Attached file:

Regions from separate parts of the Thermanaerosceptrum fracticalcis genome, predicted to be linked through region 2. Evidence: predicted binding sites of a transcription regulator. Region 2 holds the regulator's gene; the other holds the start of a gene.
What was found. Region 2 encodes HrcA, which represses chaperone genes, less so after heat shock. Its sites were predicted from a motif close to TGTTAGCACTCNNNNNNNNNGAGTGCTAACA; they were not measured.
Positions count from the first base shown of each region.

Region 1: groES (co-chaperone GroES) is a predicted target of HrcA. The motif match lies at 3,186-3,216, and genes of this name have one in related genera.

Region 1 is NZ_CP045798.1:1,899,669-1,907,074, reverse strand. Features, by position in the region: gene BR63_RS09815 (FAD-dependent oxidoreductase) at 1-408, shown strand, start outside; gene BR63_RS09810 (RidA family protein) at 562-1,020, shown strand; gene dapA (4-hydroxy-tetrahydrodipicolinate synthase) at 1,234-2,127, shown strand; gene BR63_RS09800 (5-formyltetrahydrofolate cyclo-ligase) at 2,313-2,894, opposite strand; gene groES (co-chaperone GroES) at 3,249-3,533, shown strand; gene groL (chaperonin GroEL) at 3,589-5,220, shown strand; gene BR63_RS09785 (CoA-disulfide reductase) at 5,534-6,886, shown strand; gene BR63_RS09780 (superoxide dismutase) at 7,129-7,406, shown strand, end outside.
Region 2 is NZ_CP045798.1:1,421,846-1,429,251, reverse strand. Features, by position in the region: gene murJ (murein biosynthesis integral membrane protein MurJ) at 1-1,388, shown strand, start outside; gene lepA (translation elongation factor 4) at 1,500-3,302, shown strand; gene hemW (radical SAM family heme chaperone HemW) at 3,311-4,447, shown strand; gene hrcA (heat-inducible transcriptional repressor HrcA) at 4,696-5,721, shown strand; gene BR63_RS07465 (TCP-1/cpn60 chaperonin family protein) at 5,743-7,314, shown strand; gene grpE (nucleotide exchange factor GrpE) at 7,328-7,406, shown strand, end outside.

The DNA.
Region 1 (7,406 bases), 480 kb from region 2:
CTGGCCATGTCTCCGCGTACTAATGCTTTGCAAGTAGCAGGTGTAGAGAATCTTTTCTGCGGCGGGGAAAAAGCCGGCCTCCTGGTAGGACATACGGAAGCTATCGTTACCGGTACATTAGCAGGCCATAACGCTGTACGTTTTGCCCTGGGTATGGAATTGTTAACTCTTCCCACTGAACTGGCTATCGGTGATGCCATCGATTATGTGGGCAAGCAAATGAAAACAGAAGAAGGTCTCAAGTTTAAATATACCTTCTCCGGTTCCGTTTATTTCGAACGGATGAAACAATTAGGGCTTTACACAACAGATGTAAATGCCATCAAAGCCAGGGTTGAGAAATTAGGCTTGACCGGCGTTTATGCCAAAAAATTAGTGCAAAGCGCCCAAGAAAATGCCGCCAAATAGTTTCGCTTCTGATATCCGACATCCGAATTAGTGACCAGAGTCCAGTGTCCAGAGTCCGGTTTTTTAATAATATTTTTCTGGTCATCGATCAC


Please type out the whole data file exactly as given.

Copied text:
Regions from separate parts of the Thermanaerosceptrum fracticalcis genome, predicted to be linked through region 2. Evidence: predicted binding sites of a transcription regulator. Region 2 holds the regulator's gene; the other holds the start of a gene.
What was found. Region 2 encodes HrcA, which represses chaperone genes, less so after heat shock. Its sites were predicted from a motif close to TGTTAGCACTCNNNNNNNNNGAGTGCTAACA; they were not measured.
Positions count from the first base shown of each region.

Region 1: groES (co-chaperone GroES) is a predicted target of HrcA. The motif match lies at 3,186-3,216, and genes of this name have one in related genera.

Region 1 is NZ_CP045798.1:1,899,669-1,907,074, reverse strand. Features, by position in the region: gene BR63_RS09815 (FAD-dependent oxidoreductase) at 1-408, shown strand, start outside; gene BR63_RS09810 (RidA family protein) at 562-1,020, shown strand; gene dapA (4-hydroxy-tetrahydrodipicolinate synthase) at 1,234-2,127, shown strand; gene BR63_RS09800 (5-formyltetrahydrofolate cyclo-ligase) at 2,313-2,894, opposite strand; gene groES (co-chaperone GroES) at 3,249-3,533, shown strand; gene groL (chaperonin GroEL) at 3,589-5,220, shown strand; gene BR63_RS09785 (CoA-disulfide reductase) at 5,534-6,886, shown strand; gene BR63_RS09780 (superoxide dismutase) at 7,129-7,406, shown strand, end outside.
Region 2 is NZ_CP045798.1:1,421,846-1,429,251, reverse strand. Features, by position in the region: gene murJ (murein biosynthesis integral membrane protein MurJ) at 1-1,388, shown strand, start outside; gene lepA (translation elongation factor 4) at 1,500-3,302, shown strand; gene hemW (radical SAM family heme chaperone HemW) at 3,311-4,447, shown strand; gene hrcA (heat-inducible transcriptional repressor HrcA) at 4,696-5,721, shown strand; gene BR63_RS07465 (TCP-1/cpn60 chaperonin family protein) at 5,743-7,314, shown strand; gene grpE (nucleotide exchange factor GrpE) at 7,328-7,406, shown strand, end outside.

The DNA.
Region 1 (7,406 bases), 480 kb from region 2:
CTGGCCATGTCTCCGCGTACTAATGCTTTGCAAGTAGCAGGTGTAGAGAATCTTTTCTGCGGCGGGGAAAAAGCCGGCCTCCTGGTAGGACATACGGAAGCTATCGTTACCGGTACATTAGCAGGCCATAACGCTGTACGTTTTGCCCTGGGTATGGAATTGTTAACTCTTCCCACTGAACTGGCTATCGGTGATGCCATCGATTATGTGGGCAAGCAAATGAAAACAGAAGAAGGTCTCAAGTTTAAATATACCTTCTCCGGTTCCGTTTATTTCGAACGGATGAAACAATTAGGGCTTTACACAACAGATGTAAATGCCATCAAAGCCAGGGTTGAGAAATTAGGCTTGACCGGCGTTTATGCCAAAAAATTAGTGCAAAGCGCCCAAGAAAATGCCGCCAAATAGTTTCGCTTCTGATATCCGACATCCGAATTAGTGACCAGAGTCCAGTGTCCAGAGTCCGGTTTTTTAATAATATTTTTCTGGTCATCGATCAC